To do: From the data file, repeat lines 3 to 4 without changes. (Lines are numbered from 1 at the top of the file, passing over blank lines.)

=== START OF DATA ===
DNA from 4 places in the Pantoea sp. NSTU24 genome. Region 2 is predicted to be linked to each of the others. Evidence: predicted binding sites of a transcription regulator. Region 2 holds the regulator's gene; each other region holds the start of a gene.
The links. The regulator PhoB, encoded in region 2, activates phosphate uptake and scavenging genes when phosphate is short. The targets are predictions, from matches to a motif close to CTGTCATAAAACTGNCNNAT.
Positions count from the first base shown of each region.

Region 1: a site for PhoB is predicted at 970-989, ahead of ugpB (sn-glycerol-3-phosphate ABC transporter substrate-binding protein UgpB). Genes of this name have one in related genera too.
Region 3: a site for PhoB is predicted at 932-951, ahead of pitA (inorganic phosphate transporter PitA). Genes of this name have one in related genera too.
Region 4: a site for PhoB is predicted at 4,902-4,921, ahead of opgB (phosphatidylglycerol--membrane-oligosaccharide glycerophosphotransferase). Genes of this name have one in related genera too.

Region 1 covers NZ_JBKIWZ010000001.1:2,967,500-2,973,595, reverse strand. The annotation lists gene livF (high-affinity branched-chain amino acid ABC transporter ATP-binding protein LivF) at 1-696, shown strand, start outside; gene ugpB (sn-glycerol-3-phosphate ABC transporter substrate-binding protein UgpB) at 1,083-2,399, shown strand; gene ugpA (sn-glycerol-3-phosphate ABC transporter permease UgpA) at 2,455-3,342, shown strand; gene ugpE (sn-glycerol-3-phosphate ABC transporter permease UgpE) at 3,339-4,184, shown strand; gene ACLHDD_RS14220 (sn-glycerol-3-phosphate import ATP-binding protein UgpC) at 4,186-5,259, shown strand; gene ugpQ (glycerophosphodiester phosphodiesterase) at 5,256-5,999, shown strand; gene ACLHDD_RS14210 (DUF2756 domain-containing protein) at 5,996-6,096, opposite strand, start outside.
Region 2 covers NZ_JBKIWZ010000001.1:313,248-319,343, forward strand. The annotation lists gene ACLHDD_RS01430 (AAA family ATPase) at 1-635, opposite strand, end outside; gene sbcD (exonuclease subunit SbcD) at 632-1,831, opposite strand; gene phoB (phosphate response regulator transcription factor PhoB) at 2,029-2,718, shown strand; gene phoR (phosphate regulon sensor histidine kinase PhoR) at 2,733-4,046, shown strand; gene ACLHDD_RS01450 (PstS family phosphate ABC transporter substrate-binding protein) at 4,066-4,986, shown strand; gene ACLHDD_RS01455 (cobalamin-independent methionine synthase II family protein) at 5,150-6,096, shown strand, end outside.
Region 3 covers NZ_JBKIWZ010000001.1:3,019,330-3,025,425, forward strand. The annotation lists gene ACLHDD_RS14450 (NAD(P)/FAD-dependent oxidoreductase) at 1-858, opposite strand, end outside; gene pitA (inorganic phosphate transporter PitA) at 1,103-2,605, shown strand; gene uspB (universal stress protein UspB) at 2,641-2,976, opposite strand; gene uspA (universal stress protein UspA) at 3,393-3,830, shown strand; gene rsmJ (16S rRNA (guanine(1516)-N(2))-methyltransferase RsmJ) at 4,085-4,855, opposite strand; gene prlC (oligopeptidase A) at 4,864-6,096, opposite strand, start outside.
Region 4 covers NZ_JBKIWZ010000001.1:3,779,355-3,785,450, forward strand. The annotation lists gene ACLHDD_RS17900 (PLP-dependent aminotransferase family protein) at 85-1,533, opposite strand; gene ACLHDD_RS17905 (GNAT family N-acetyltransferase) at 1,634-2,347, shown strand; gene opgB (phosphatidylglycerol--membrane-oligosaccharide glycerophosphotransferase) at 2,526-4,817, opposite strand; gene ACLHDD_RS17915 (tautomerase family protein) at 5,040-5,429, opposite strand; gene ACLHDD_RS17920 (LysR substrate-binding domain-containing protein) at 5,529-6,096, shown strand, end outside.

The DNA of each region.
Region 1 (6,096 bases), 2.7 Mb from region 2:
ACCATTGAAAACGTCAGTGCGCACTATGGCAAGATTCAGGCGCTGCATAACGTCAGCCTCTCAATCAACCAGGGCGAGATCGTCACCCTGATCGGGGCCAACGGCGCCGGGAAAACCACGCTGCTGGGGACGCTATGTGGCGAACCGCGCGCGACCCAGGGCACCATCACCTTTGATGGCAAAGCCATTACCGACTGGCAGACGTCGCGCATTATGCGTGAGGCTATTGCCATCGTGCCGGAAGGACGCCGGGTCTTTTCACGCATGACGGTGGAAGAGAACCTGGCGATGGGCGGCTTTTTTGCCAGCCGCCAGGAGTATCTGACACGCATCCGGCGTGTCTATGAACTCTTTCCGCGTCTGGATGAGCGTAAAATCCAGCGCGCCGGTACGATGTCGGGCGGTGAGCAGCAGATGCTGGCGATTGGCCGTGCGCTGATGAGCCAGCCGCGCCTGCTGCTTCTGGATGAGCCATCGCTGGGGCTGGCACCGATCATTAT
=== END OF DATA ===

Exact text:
Positions count from the first base shown of each region.

Region 1: a site for PhoB is predicted at 970-989, ahead of ugpB (sn-glycerol-3-phosphate ABC transporter substrate-binding protein UgpB). Genes of this name have one in related genera too.